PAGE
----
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Tuesday, July 22, 2014
School Desk

Rolling the dice on ‘Israpoly’

By Maya Rajamani
Posted
Marisol Díaz/The Riverdale Press
Children from Salanter Akiba Riverdale Academy learn about Israel by playing board games like ‘Israpoly’ on May 28.

The board resembled Monopoly, but instead of vying for Boardwalk and Park Place, students at Salanter Akiba Riverdale (SAR) Academy on May 28 landed on sites like the Damascus Gate, the Tower of David and Ben Gurion Airport (where they had to pay 100 shekels for travel tax). 

The game was “Israpoly,” one of 30 such diversions created by parent volunteer Donna Salamon for SAR’s celebration of Yom Yerushalayim, or Jerusalem Day. The Israeli national holiday commemorates Israel’s renewed control of Jerusalem after the Six-Day War of 1967.

Along with playing the homemade trivia games, students wore blue and white to represent allegiance to Israel and gathered outside of the school to pray.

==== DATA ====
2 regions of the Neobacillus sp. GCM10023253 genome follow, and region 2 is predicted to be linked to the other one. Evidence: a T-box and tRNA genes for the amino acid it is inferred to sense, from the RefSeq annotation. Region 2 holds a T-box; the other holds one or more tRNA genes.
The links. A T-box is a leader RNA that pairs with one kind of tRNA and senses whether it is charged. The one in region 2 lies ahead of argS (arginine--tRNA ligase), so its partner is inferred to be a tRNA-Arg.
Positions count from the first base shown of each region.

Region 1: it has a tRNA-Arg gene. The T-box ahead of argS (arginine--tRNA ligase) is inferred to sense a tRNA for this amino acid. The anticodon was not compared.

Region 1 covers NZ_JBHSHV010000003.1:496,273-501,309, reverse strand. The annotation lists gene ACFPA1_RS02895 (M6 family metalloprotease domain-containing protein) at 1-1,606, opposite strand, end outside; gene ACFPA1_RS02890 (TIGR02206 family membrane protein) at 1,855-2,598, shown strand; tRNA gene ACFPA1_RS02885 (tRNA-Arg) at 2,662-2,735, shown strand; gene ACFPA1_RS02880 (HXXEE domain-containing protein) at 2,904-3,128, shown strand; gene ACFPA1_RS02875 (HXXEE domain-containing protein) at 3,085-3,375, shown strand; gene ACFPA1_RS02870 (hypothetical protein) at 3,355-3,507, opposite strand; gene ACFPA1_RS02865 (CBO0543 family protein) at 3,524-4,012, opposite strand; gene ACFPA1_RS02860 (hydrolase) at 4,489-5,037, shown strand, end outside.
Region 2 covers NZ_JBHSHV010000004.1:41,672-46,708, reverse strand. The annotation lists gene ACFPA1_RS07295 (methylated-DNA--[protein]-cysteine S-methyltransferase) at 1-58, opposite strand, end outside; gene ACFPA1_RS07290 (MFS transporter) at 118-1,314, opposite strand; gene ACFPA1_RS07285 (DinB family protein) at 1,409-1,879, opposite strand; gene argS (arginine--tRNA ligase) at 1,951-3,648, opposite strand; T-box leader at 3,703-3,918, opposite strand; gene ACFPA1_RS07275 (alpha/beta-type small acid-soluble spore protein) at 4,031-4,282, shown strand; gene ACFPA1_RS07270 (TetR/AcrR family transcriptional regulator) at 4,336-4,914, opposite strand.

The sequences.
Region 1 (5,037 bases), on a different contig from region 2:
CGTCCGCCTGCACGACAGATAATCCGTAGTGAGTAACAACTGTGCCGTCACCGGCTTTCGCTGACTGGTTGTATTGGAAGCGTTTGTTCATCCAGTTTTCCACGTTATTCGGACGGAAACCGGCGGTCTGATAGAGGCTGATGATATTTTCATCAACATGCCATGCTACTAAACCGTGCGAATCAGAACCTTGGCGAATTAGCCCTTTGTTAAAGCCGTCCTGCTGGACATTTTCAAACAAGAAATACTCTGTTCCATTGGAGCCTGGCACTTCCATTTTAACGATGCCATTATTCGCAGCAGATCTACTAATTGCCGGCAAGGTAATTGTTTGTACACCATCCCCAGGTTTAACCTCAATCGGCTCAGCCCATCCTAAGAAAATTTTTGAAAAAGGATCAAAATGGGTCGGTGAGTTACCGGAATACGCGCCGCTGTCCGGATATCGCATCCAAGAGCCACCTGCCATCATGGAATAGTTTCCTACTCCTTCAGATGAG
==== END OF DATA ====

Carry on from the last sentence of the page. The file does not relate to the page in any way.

“It’s a good way for them to demonstrate their knowledge,” said fourth-grade teacher Bina Asher as her students rolled large dice and moved around the board, using fake Israeli currency to “buy” Israeli landmarks. 

Ms. Salamon based the games on each grade’s Israeli history curriculum, comprised of four books per grade. Rabbi Yonah Fuld, a former principal at the school, wrote the curriculum. It focuses on the history of Israel from ancient times up to the present. 

One board game bore images of Eliezer Ben-Yehuda, who revived the Hebrew language, and Edmond James de Rothschild, who donated money to the Zionist cause in the early 1900s. Another game resembling Chutes and Ladders required students to answer trivia questions based on what they had learned in class. 

“Which holiday are the willow plants used for?” read one trivia card. Students correctly guessed Sukkot.

During another round, students had to decide whether it was true or false that Israel cleans seawater to use as drinking water.

“True!” one team responded correctly. 

The games evoked memories of an April Passover trip to Israel for Riverdale resident Nadiv Edleman, 8.

“There were a lot of things I recognized,” he said. “I didn’t care if I got a high number. I just liked the questions.” 

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